What could be...
THE MOST SIGNIFICANT PIECE OF JOURNALISM
THIS ELECTION SEASON
George Will on Gettysburg
Ours would be a better nation if boys and girls of all regions, and particularly the many high school and even college graduates who cannot place the Civil War in the correct half-century, could be moved, as large numbers of Americans used to be, by the names of Gettysburg battlefield sites, such as Devil's Den, the Peach Orchard, the Wheatfield, Culp's Hill and Little Round Top, instead of being like the visitor here who said it is amazing that so many great battles, such as Antietam and Chickamauga and Shiloh, occurred on Park Service land; and another visitor who doubted that the fighting here really was fierce because there are no bullet marks on the monuments.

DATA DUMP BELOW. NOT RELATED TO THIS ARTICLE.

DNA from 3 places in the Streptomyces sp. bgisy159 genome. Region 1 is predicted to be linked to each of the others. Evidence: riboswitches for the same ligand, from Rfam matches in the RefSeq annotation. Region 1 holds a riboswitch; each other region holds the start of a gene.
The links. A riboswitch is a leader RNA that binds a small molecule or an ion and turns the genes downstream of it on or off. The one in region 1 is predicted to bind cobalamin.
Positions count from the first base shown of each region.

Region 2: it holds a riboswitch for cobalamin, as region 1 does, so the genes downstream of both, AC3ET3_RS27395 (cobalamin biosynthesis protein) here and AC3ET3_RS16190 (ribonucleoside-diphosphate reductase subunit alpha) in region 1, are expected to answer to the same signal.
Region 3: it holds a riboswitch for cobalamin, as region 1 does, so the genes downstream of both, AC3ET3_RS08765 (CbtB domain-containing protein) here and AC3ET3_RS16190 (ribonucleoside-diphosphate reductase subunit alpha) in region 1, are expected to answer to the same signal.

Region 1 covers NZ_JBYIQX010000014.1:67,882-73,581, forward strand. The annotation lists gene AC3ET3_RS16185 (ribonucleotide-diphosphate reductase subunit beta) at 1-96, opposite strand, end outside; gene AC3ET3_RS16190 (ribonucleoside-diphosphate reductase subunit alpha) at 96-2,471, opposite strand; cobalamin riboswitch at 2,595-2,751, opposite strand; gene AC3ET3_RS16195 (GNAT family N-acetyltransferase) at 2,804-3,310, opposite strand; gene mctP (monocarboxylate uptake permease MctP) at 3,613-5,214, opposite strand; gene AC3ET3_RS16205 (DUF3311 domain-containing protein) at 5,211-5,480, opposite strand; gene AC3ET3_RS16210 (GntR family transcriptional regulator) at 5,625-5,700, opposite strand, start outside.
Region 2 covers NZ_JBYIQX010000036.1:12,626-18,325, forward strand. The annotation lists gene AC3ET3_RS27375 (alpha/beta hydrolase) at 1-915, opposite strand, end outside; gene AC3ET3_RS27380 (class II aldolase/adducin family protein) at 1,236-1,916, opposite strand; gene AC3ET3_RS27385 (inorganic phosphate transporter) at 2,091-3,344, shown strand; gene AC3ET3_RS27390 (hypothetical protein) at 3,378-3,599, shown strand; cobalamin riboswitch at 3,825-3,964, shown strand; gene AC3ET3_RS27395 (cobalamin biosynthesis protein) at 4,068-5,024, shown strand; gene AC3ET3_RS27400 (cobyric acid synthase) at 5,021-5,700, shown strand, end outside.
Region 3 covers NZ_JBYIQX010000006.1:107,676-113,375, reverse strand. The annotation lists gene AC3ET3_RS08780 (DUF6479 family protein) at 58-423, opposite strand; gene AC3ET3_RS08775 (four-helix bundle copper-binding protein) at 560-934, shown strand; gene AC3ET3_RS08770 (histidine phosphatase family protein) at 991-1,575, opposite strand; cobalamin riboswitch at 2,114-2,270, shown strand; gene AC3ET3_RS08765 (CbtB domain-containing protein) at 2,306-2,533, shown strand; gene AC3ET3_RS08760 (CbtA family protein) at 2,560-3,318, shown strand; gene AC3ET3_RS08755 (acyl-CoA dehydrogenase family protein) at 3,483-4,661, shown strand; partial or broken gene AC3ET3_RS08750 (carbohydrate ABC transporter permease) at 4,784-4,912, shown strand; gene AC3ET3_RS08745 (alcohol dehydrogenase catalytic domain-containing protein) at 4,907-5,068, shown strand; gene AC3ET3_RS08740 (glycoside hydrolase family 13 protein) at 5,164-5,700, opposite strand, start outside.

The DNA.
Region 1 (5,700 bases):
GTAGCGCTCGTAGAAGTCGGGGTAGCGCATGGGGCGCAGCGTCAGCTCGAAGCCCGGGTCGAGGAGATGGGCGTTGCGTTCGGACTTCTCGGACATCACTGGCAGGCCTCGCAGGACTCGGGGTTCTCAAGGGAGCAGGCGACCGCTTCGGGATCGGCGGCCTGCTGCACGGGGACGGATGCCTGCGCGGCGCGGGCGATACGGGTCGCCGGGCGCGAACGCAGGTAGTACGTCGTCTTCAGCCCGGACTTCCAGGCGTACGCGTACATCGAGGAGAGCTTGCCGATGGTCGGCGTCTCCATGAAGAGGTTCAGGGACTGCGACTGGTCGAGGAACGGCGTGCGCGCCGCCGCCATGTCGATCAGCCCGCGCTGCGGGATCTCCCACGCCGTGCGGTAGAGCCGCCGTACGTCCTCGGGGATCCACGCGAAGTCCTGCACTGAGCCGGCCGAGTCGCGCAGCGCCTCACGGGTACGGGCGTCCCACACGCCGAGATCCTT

And this sterling observation:
Recently, a Gold Star mother finally visited Gettysburg, after driving by it often en route to visit the Arlington grave of her son, who was killed in Iraq. She was especially moved by these words from a Gettysburg newspaper published four days after the battle: "Every name . . . is a lightning stroke to some heart, and breaks like thunder over some home, and falls a long black shadow upon some hearthstone." Gettysburg still stirs, but not as it used to, or should.